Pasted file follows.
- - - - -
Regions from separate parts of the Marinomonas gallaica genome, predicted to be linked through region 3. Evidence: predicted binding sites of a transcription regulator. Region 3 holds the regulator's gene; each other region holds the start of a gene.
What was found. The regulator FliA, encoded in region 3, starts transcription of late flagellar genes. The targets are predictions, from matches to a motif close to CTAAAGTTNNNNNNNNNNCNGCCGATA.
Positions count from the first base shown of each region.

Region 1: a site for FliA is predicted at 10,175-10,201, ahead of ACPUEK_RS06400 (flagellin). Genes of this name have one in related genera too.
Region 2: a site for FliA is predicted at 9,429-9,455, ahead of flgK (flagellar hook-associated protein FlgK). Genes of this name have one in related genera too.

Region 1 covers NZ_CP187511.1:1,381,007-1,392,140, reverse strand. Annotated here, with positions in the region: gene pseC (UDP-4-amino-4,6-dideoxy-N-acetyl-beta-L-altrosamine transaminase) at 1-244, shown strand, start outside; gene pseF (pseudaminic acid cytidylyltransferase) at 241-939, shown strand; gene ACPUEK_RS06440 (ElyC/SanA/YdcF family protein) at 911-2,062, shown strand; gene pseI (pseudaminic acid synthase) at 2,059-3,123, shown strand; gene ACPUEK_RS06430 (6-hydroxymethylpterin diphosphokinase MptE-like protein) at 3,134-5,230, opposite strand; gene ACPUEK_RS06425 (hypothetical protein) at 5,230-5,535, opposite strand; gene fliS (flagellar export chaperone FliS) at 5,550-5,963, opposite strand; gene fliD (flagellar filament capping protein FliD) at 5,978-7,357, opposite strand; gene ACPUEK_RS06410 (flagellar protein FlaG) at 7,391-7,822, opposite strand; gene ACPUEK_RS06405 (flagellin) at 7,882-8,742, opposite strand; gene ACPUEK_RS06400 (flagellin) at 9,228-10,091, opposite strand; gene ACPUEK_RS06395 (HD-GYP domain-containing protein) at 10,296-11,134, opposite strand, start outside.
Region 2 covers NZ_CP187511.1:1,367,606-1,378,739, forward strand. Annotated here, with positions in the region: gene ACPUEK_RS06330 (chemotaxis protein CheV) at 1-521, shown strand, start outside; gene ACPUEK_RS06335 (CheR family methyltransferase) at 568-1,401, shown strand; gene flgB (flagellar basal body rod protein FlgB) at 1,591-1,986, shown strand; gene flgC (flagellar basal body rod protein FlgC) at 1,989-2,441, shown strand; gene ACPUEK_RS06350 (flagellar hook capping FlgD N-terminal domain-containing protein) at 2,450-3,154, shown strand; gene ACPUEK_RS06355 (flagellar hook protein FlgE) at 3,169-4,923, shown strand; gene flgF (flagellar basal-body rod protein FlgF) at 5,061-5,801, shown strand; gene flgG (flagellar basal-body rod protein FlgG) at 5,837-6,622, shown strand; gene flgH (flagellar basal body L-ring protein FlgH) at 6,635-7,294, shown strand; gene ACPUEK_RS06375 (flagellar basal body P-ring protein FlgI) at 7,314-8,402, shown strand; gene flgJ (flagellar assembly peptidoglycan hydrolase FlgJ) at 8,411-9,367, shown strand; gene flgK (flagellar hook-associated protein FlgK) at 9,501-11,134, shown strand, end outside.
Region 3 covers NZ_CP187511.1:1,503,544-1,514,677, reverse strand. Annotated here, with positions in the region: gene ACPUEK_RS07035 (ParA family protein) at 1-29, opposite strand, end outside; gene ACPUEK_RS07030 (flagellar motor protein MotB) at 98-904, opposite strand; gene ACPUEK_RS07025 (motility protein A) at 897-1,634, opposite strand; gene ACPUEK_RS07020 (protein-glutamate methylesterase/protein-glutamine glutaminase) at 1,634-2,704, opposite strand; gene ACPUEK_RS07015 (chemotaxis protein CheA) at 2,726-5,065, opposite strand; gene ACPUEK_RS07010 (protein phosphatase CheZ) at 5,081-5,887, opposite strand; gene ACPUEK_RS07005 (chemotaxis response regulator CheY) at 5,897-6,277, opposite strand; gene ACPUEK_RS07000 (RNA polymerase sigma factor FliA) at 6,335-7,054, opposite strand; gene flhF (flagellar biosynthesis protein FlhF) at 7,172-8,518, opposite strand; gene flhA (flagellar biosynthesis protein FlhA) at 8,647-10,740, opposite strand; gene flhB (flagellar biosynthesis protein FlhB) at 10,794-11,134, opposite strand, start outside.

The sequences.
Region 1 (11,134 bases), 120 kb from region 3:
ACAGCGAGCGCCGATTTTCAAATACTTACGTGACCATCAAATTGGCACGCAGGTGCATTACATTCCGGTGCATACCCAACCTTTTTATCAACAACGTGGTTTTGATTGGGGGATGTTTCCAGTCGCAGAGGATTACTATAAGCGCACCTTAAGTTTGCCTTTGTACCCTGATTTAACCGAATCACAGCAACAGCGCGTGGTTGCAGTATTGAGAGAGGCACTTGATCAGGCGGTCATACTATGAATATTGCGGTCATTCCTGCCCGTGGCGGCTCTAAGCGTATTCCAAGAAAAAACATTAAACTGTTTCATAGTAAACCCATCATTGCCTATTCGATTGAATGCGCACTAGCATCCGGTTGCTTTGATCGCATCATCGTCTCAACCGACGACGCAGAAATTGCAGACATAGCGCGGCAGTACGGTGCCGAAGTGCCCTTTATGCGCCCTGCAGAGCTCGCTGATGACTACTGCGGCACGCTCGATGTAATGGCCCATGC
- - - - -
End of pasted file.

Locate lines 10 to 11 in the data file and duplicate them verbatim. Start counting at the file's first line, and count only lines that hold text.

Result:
Region 1 (11,134 bases), 120 kb from region 3:
ACAGCGAGCGCCGATTTTCAAATACTTACGTGACCATCAAATTGGCACGCAGGTGCATTACATTCCGGTGCATACCCAACCTTTTTATCAACAACGTGGTTTTGATTGGGGGATGTTTCCAGTCGCAGAGGATTACTATAAGCGCACCTTAAGTTTGCCTTTGTACCCTGATTTAACCGAATCACAGCAACAGCGCGTGGTTGCAGTATTGAGAGAGGCACTTGATCAGGCGGTCATACTATGAATATTGCGGTCATTCCTGCCCGTGGCGGCTCTAAGCGTATTCCAAGAAAAAACATTAAACTGTTTCATAGTAAACCCATCATTGCCTATTCGATTGAATGCGCACTAGCATCCGGTTGCTTTGATCGCATCATCGTCTCAACCGACGACGCAGAAATTGCAGACATAGCGCGGCAGTACGGTGCCGAAGTGCCCTTTATGCGCCCTGCAGAGCTCGCTGATGACTACTGCGGCACGCTCGATGTAATGGCCCATGC